Monday, October 30, 2006

Thursday, October 26, 2006

Memories of My Father
Or, Why Rush Limbaugh is an Ignorant, Fat Douchebag
By Vince Yim

(submitted for publication in The Other Press)

My childhood was marked by the news that my father was involved in an incident of workplace violence. When your world is Saturday morning cartoons, hockey cards, and homework, learning that a mental patient put a knife in your dad’s back can really put a wrench into things. Suddenly, the man that picked you up from school and took you fishing during the summer was stuck in a hospital bed. When he got over it, yet another wrench was thrown in the gears.

Parkinson’s disease is a degenerative neural disorder that affects movement, speech, and posture. Tremors and shaking are the initial symptoms, which only get worse over time. Difficulty walking, clumsy movement, dementia, and impaired swallowing are common. After about ten years, watching my dad almost choke on family dinners became a daily occurrence. There is no cure, only treatment to attempt to control the symptoms or slow the progression. There is no specific cause either, although it is suggested that it may be genetic or caused by head injury. It’s been speculated that my father’s spinal injury may have had something to do with it.

For most people, Parkinson’s isn’t actually fatal, although patients typically expire due to complications of the disease. For my father, he developed osteoporosis (due to lack of physical activity brought on by impaired mobility, in turn due to Parksinson’s), fell, broke his spine and was hospitalized, where he was infected by MSRA (antibiotic resistant bacteria) and died in hospital. This was in 2004. He lived with the condition for almost 17 years.

Michael J. Fox is one of the more well known sufferers of Parkinson’s disease and is a well known advocate for stem cell research. Having being diagnosed while barely in his thirties, he’s one of the younger people to be diagnosed (many sufferers develop Parkinson’s in their 50s and 60s), and as a result, has been active politically, appearing in front of US congress and most recently appearing in a television ad, endorsing Democratic Missouri senate candidate Claire McCaskill, a known proponent of embryonic stem cell research.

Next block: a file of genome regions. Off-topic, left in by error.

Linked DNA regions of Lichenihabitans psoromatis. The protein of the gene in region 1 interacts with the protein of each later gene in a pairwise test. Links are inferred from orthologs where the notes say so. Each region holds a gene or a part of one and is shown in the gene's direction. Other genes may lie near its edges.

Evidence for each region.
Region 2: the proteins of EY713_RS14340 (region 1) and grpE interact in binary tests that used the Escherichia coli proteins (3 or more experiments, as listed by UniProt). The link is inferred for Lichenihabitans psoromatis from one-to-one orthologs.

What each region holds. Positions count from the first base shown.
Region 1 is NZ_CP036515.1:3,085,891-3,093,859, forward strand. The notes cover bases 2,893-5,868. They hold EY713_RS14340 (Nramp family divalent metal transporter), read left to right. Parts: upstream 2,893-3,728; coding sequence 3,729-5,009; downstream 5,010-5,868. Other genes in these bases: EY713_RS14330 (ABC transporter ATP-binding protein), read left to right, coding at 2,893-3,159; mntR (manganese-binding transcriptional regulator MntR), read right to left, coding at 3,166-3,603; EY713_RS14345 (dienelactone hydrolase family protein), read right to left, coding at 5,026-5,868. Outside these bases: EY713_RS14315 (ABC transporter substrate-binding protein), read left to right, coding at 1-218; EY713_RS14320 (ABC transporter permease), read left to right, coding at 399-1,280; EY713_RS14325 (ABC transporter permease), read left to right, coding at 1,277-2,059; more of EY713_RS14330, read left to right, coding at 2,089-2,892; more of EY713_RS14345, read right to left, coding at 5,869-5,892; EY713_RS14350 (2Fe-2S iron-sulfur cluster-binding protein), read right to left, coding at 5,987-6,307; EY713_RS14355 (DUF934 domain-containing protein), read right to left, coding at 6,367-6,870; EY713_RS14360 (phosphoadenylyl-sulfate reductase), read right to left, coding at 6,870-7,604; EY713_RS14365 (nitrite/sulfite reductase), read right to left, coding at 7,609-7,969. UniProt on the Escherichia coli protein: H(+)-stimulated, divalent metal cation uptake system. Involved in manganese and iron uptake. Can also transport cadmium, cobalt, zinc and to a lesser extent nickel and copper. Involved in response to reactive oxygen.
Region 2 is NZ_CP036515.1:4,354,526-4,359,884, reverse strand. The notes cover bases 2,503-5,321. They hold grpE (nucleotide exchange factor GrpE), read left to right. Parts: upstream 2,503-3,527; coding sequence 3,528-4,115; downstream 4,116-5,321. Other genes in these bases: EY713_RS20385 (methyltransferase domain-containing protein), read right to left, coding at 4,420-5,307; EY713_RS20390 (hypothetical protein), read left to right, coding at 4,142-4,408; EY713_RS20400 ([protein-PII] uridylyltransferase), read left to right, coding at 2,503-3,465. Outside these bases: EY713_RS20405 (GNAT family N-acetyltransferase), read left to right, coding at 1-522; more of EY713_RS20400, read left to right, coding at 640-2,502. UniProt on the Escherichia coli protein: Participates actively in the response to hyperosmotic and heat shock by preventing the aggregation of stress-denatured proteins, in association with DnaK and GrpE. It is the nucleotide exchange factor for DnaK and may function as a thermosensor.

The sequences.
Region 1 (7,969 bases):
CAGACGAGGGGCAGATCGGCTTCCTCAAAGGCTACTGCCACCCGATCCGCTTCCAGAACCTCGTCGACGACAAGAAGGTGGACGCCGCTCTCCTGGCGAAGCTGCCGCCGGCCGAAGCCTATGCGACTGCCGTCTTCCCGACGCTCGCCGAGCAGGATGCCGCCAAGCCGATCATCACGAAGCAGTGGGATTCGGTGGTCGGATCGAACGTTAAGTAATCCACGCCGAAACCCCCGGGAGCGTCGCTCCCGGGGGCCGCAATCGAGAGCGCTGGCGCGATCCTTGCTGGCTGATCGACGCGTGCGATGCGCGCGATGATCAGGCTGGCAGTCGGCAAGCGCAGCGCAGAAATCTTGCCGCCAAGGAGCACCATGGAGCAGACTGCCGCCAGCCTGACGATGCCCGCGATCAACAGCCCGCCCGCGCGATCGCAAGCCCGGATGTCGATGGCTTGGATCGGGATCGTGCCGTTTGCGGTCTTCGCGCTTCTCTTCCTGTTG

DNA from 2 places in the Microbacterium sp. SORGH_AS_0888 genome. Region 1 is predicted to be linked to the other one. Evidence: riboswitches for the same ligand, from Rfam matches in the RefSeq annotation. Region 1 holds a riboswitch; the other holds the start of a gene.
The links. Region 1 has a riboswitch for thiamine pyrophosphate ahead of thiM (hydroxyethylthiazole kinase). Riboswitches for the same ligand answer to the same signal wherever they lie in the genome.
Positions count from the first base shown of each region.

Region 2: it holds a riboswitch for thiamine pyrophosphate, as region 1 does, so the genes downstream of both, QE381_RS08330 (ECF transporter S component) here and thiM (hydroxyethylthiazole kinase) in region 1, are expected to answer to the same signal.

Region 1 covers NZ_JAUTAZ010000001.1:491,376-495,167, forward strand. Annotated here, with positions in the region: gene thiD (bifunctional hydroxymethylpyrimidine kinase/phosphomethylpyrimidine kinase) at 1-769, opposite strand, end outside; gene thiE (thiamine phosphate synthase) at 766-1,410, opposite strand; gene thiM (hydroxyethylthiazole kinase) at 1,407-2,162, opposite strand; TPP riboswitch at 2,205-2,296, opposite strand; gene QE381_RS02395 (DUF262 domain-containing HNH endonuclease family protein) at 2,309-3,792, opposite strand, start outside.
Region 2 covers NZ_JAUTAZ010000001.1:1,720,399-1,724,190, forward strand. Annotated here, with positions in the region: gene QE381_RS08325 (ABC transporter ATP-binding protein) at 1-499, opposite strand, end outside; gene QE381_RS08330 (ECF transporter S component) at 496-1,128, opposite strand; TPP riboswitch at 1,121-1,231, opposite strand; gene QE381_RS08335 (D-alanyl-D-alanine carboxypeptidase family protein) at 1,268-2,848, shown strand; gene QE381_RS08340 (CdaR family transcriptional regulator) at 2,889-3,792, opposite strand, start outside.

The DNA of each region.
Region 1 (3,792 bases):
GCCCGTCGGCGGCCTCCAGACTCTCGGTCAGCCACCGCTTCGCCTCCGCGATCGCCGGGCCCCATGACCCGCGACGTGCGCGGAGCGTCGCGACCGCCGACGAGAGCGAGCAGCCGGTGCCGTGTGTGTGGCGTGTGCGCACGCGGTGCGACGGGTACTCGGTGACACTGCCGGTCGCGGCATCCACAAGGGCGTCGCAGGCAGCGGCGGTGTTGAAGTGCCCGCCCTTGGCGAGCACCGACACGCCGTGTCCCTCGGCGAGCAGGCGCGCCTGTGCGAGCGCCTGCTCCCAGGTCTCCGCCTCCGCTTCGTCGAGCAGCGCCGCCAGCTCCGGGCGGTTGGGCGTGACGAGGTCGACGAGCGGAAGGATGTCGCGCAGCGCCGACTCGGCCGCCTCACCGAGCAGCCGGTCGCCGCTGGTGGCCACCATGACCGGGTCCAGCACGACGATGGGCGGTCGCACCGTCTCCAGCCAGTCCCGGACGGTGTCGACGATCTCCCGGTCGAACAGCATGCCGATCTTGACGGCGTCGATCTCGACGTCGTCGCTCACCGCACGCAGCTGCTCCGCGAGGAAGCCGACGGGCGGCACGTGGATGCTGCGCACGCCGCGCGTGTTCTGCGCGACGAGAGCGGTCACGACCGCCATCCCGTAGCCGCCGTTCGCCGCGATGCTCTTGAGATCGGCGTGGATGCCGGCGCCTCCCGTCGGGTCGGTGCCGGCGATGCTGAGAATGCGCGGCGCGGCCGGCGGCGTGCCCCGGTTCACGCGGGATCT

The ad (currently available on depicts Fox speaking his views, while his stereotyped and involuntary body movements depict someone unable to sit still, typical of Parkinson’s sufferers. The ad is fairly disturbing to watch for most people who are unfamiliar with the disease, which is a very strong endorsement. For most people, save for right wing political pundit Rush Limbaugh.

In his radio show, Limbaugh lambasted the whole ad, even going all the way to accuse Fox of either intentionally going off his medication or acting. Admittedly, Limbaugh’s accusations has some merit, as Fox’s memoirs do indicate that he intentionally went off medication when appearing before senate in 1998. And certainly, in comparisons to many of his other appearances on television, such as a recent appearance on Boston Public, his symptoms are much more pronounced. That is where it ends, however.

Anyone with familiarity of Parkinson’s will recognize the movements immediately. High levels of medication are required to keep movements in check, although the medication will lose effectiveness over the years, and in some cases, may actually promote involuntary movement. Additionally, given the edited nature of episodic television, it’s not hard to get footage of Fox during his more calm moments. As it stands, accusing statements as such not only smack of general ignorance, but highly insensitive as well, regardless of Limbaugh’s pre-emptive apology, if he is indeed wrong.

Would Limbaugh be making statements like that if he were living with Parkinson’s or knew someone close to him with Parksinson’s? After making those statements, what are the odds that he’s ever had to watch a loved one crawl on his or her hands and knees to get to the bathroom? Or even try to stop the rude stares from strangers in public, reacting to the bizarre, involuntary movements? Or had to hope and pray that he wouldn’t choke on breakfast or fall down a flight of stairs?

Limbaugh goes onto suggest Fox is a political pawn for doing this. As a first-hand witness to Parkinson’s, my impression is that Fox is merely acting in his own interests, namely a cure. Suggesting otherwise is general douche-baggery.

Indeed, everyone is entitled to their opinion, whether we want to hear it or not. However, half-cocked statements really should be better thought out before being made public. True, attempts to know every single fact before expressing opinions would make it so opinions would never be made. However, Limbaugh’s comments were made while ignoring key details, such as the actual movements of Parkinson’s, the long-term effects of medication, or even the details of television production. His attempts at qualifying his statements by admitting Parkinson’s devastating effects come across as empty and hollow.

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Tuesday, October 24, 2006

3 minutes, 19.68 seconds. I really, really need a girlfriend.

Music: "Namistai" by BT, from Movement in Still Life (UK edition)

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